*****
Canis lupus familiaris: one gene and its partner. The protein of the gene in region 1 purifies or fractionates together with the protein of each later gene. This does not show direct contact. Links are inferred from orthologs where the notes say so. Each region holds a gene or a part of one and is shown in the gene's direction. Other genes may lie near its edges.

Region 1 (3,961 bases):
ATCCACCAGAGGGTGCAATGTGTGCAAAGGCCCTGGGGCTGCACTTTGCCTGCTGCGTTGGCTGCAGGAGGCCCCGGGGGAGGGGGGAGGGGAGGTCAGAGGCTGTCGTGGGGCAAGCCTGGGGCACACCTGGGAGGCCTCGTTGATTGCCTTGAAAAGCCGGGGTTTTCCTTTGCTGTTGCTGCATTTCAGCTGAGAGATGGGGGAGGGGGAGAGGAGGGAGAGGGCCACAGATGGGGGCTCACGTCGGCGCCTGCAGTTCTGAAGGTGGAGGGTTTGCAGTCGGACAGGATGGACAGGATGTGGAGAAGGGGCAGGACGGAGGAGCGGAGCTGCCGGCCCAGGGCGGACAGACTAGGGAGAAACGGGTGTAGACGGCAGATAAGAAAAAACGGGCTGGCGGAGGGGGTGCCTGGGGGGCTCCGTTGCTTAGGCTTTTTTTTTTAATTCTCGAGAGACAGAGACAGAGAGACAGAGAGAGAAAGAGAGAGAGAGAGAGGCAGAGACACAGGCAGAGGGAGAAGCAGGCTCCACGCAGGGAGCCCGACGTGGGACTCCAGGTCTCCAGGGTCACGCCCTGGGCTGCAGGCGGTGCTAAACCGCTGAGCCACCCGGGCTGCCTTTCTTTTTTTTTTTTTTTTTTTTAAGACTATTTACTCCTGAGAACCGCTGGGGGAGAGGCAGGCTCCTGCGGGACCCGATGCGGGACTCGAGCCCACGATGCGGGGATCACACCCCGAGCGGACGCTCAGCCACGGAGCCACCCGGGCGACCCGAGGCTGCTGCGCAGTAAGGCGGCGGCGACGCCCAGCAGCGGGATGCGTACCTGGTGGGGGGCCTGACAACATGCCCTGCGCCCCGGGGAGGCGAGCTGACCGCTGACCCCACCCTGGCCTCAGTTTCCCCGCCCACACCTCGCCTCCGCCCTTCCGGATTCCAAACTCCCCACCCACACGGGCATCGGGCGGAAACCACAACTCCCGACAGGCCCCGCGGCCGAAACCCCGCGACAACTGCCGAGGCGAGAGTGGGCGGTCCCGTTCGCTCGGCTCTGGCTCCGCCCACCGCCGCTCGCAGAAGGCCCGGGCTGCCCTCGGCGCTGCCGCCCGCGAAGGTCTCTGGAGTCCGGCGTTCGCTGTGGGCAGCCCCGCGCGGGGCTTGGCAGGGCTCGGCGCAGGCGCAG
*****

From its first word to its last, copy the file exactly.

Canis lupus familiaris: one gene and its partner. The protein of the gene in region 1 purifies or fractionates together with the protein of each later gene. This does not show direct contact. Links are inferred from orthologs where the notes say so. Each region holds a gene or a part of one and is shown in the gene's direction. Other genes may lie near its edges.

Region 1 (3,961 bases):
ATCCACCAGAGGGTGCAATGTGTGCAAAGGCCCTGGGGCTGCACTTTGCCTGCTGCGTTGGCTGCAGGAGGCCCCGGGGGAGGGGGGAGGGGAGGTCAGAGGCTGTCGTGGGGCAAGCCTGGGGCACACCTGGGAGGCCTCGTTGATTGCCTTGAAAAGCCGGGGTTTTCCTTTGCTGTTGCTGCATTTCAGCTGAGAGATGGGGGAGGGGGAGAGGAGGGAGAGGGCCACAGATGGGGGCTCACGTCGGCGCCTGCAGTTCTGAAGGTGGAGGGTTTGCAGTCGGACAGGATGGACAGGATGTGGAGAAGGGGCAGGACGGAGGAGCGGAGCTGCCGGCCCAGGGCGGACAGACTAGGGAGAAACGGGTGTAGACGGCAGATAAGAAAAAACGGGCTGGCGGAGGGGGTGCCTGGGGGGCTCCGTTGCTTAGGCTTTTTTTTTTAATTCTCGAGAGACAGAGACAGAGAGACAGAGAGAGAAAGAGAGAGAGAGAGAGGCAGAGACACAGGCAGAGGGAGAAGCAGGCTCCACGCAGGGAGCCCGACGTGGGACTCCAGGTCTCCAGGGTCACGCCCTGGGCTGCAGGCGGTGCTAAACCGCTGAGCCACCCGGGCTGCCTTTCTTTTTTTTTTTTTTTTTTTTAAGACTATTTACTCCTGAGAACCGCTGGGGGAGAGGCAGGCTCCTGCGGGACCCGATGCGGGACTCGAGCCCACGATGCGGGGATCACACCCCGAGCGGACGCTCAGCCACGGAGCCACCCGGGCGACCCGAGGCTGCTGCGCAGTAAGGCGGCGGCGACGCCCAGCAGCGGGATGCGTACCTGGTGGGGGGCCTGACAACATGCCCTGCGCCCCGGGGAGGCGAGCTGACCGCTGACCCCACCCTGGCCTCAGTTTCCCCGCCCACACCTCGCCTCCGCCCTTCCGGATTCCAAACTCCCCACCCACACGGGCATCGGGCGGAAACCACAACTCCCGACAGGCCCCGCGGCCGAAACCCCGCGACAACTGCCGAGGCGAGAGTGGGCGGTCCCGTTCGCTCGGCTCTGGCTCCGCCCACCGCCGCTCGCAGAAGGCCCGGGCTGCCCTCGGCGCTGCCGCCCGCGAAGGTCTCTGGAGTCCGGCGTTCGCTGTGGGCAGCCCCGCGCGGGGCTTGGCAGGGCTCGGCGCAGGCGCAG